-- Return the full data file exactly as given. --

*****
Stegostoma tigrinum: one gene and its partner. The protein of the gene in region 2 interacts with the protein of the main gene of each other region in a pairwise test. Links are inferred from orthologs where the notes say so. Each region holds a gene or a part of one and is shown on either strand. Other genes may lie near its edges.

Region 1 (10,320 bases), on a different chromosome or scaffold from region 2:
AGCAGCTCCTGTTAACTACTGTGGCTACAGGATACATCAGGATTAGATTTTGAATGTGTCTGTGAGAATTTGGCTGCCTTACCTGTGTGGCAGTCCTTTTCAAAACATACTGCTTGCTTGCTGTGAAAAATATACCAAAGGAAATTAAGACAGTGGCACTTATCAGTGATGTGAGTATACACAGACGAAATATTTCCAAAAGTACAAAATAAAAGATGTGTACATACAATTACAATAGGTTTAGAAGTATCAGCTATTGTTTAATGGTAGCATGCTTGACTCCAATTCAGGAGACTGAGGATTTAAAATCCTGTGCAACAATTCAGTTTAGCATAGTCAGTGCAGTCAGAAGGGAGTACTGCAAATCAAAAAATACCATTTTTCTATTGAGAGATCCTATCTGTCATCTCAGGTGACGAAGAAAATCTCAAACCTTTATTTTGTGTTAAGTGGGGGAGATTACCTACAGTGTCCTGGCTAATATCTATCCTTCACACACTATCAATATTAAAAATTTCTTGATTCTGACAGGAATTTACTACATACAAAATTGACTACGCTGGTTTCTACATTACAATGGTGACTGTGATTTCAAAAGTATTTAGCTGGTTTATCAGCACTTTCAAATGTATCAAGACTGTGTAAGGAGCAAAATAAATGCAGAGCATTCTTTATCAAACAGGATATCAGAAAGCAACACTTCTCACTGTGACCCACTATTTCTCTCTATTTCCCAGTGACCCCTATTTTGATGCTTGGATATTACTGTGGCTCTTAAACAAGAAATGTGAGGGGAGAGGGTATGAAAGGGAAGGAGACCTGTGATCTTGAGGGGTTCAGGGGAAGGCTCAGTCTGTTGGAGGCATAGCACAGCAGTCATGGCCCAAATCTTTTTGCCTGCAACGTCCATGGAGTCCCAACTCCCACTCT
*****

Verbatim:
Stegostoma tigrinum: one gene and its partner. The protein of the gene in region 2 interacts with the protein of the main gene of each other region in a pairwise test. Links are inferred from orthologs where the notes say so. Each region holds a gene or a part of one and is shown on either strand. Other genes may lie near its edges.

Region 1 (10,320 bases), on a different chromosome or scaffold from region 2:
AGCAGCTCCTGTTAACTACTGTGGCTACAGGATACATCAGGATTAGATTTTGAATGTGTCTGTGAGAATTTGGCTGCCTTACCTGTGTGGCAGTCCTTTTCAAAACATACTGCTTGCTTGCTGTGAAAAATATACCAAAGGAAATTAAGACAGTGGCACTTATCAGTGATGTGAGTATACACAGACGAAATATTTCCAAAAGTACAAAATAAAAGATGTGTACATACAATTACAATAGGTTTAGAAGTATCAGCTATTGTTTAATGGTAGCATGCTTGACTCCAATTCAGGAGACTGAGGATTTAAAATCCTGTGCAACAATTCAGTTTAGCATAGTCAGTGCAGTCAGAAGGGAGTACTGCAAATCAAAAAATACCATTTTTCTATTGAGAGATCCTATCTGTCATCTCAGGTGACGAAGAAAATCTCAAACCTTTATTTTGTGTTAAGTGGGGGAGATTACCTACAGTGTCCTGGCTAATATCTATCCTTCACACACTATCAATATTAAAAATTTCTTGATTCTGACAGGAATTTACTACATACAAAATTGACTACGCTGGTTTCTACATTACAATGGTGACTGTGATTTCAAAAGTATTTAGCTGGTTTATCAGCACTTTCAAATGTATCAAGACTGTGTAAGGAGCAAAATAAATGCAGAGCATTCTTTATCAAACAGGATATCAGAAAGCAACACTTCTCACTGTGACCCACTATTTCTCTCTATTTCCCAGTGACCCCTATTTTGATGCTTGGATATTACTGTGGCTCTTAAACAAGAAATGTGAGGGGAGAGGGTATGAAAGGGAAGGAGACCTGTGATCTTGAGGGGTTCAGGGGAAGGCTCAGTCTGTTGGAGGCATAGCACAGCAGTCATGGCCCAAATCTTTTTGCCTGCAACGTCCATGGAGTCCCAACTCCCACTCT